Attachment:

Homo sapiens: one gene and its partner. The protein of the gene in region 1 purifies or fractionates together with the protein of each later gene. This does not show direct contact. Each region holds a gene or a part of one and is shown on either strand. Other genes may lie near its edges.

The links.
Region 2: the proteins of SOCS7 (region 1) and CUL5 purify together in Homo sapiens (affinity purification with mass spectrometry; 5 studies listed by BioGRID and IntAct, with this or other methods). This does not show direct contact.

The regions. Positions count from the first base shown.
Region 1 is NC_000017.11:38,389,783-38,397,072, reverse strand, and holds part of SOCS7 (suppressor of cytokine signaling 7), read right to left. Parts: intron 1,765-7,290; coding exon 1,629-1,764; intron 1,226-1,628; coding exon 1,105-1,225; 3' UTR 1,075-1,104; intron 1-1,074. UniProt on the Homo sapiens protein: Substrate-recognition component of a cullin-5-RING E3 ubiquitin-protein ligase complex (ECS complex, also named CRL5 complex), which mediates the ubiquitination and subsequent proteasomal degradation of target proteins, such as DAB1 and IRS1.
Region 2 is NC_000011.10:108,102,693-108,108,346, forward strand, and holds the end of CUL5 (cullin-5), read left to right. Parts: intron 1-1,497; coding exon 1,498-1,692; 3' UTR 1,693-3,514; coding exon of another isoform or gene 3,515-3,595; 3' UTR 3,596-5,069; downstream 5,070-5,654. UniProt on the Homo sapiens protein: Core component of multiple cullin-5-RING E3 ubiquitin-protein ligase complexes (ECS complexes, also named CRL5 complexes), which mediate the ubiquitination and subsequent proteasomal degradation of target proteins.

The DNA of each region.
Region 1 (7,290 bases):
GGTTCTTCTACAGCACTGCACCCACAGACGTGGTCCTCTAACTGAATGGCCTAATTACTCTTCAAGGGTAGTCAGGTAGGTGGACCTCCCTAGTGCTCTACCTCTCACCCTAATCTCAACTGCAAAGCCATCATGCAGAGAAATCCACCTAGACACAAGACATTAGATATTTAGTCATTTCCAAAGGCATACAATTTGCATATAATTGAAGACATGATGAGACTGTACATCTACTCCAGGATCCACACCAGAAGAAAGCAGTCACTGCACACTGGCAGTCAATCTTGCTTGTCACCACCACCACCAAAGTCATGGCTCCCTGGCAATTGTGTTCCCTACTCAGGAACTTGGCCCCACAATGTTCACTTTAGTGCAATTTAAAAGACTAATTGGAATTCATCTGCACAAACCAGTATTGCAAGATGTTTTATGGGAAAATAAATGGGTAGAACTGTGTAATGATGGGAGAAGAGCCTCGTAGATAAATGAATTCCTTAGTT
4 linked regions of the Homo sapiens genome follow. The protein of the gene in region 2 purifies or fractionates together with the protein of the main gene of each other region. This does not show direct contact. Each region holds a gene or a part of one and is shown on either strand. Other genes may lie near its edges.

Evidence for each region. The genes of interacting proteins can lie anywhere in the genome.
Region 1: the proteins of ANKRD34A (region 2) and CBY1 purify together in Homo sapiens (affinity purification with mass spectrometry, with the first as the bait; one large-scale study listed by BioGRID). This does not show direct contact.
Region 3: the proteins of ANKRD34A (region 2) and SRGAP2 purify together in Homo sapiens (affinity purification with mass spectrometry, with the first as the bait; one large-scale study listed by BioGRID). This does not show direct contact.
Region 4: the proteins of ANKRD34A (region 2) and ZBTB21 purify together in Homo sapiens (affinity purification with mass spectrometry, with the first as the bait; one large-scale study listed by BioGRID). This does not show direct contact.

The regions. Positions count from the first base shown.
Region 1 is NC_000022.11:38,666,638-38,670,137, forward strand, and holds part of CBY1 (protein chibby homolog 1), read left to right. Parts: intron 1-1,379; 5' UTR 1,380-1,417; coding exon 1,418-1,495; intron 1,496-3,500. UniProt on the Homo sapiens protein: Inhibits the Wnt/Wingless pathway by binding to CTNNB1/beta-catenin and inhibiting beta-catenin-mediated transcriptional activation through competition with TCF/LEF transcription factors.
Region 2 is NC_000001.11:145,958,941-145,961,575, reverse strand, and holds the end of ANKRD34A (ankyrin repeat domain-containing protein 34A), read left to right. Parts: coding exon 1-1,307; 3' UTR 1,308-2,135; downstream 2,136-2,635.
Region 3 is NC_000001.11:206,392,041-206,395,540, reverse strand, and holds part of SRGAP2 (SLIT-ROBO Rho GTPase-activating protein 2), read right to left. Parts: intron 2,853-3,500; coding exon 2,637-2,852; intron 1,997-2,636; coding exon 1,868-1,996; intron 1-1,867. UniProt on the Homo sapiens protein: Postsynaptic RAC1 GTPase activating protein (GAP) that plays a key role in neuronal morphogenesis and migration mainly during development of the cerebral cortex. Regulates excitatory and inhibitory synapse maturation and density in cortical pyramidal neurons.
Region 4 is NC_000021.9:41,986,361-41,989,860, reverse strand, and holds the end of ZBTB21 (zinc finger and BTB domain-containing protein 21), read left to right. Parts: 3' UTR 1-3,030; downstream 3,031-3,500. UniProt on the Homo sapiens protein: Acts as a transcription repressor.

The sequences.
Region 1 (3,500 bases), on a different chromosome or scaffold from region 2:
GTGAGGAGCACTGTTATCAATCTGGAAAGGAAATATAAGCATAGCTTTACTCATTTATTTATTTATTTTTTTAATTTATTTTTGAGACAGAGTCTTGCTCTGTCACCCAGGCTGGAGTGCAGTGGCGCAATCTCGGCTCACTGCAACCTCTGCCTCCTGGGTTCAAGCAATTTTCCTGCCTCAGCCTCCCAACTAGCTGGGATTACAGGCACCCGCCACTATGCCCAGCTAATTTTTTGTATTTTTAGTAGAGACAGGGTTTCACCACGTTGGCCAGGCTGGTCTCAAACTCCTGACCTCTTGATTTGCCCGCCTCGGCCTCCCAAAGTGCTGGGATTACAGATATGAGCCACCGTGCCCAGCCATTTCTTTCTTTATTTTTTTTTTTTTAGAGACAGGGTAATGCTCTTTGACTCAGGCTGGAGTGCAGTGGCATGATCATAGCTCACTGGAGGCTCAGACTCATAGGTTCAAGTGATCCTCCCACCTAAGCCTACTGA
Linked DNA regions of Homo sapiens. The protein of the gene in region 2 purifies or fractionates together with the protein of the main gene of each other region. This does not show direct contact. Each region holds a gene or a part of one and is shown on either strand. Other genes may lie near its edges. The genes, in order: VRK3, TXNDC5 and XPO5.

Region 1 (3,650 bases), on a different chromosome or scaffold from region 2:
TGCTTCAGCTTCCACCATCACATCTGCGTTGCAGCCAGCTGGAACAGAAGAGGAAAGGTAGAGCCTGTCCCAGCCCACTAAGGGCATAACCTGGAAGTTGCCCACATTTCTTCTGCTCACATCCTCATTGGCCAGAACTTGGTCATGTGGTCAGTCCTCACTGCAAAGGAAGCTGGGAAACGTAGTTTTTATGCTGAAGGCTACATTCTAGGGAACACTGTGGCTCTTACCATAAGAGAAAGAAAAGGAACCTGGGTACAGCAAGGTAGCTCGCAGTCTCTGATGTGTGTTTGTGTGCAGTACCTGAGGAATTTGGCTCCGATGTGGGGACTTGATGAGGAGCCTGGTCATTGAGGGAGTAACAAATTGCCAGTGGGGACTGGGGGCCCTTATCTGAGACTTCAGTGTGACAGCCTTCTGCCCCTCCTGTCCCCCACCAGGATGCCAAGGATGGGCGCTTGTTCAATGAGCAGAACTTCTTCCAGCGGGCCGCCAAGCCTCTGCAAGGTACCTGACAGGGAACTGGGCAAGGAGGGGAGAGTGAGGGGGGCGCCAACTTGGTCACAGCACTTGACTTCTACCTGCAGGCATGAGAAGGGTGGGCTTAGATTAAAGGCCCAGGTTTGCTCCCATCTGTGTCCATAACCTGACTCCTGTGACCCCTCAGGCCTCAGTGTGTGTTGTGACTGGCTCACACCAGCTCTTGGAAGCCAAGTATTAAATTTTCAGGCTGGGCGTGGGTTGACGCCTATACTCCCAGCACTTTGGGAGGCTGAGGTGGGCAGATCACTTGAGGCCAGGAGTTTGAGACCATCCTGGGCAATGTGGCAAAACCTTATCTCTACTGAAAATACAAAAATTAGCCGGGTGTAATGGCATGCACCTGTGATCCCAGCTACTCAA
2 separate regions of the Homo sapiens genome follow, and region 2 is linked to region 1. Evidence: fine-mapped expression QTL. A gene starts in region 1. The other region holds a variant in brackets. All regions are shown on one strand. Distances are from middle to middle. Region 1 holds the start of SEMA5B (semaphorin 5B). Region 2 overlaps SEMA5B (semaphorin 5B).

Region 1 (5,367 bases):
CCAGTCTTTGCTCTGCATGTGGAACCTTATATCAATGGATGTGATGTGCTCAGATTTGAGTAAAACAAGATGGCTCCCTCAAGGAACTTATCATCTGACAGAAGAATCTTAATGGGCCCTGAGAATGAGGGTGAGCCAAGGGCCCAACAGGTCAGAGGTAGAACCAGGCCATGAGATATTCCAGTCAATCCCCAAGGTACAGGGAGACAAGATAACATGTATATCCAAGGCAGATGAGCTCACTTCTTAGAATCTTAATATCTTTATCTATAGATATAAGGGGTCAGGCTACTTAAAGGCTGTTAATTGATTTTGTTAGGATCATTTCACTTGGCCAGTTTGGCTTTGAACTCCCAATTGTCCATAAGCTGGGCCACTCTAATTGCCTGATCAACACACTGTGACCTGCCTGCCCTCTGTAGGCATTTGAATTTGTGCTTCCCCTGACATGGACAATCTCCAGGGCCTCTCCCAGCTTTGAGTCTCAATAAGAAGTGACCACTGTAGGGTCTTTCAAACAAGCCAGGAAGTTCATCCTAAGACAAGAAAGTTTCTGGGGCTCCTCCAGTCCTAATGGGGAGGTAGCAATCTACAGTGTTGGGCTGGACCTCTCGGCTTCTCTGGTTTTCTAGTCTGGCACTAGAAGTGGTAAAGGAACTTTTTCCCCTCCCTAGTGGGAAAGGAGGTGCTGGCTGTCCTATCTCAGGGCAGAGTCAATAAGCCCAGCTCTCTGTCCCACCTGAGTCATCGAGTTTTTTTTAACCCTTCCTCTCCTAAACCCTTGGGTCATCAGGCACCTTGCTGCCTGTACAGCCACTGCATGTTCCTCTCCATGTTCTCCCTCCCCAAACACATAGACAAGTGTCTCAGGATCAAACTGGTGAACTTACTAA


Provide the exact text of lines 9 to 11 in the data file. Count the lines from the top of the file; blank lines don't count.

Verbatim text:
GGTTCTTCTACAGCACTGCACCCACAGACGTGGTCCTCTAACTGAATGGCCTAATTACTCTTCAAGGGTAGTCAGGTAGGTGGACCTCCCTAGTGCTCTACCTCTCACCCTAATCTCAACTGCAAAGCCATCATGCAGAGAAATCCACCTAGACACAAGACATTAGATATTTAGTCATTTCCAAAGGCATACAATTTGCATATAATTGAAGACATGATGAGACTGTACATCTACTCCAGGATCCACACCAGAAGAAAGCAGTCACTGCACACTGGCAGTCAATCTTGCTTGTCACCACCACCACCAAAGTCATGGCTCCCTGGCAATTGTGTTCCCTACTCAGGAACTTGGCCCCACAATGTTCACTTTAGTGCAATTTAAAAGACTAATTGGAATTCATCTGCACAAACCAGTATTGCAAGATGTTTTATGGGAAAATAAATGGGTAGAACTGTGTAATGATGGGAGAAGAGCCTCGTAGATAAATGAATTCCTTAGTT
4 linked regions of the Homo sapiens genome follow. The protein of the gene in region 2 purifies or fractionates together with the protein of the main gene of each other region. This does not show direct contact. Each region holds a gene or a part of one and is shown on either strand. Other genes may lie near its edges.

Evidence for each region. The genes of interacting proteins can lie anywhere in the genome.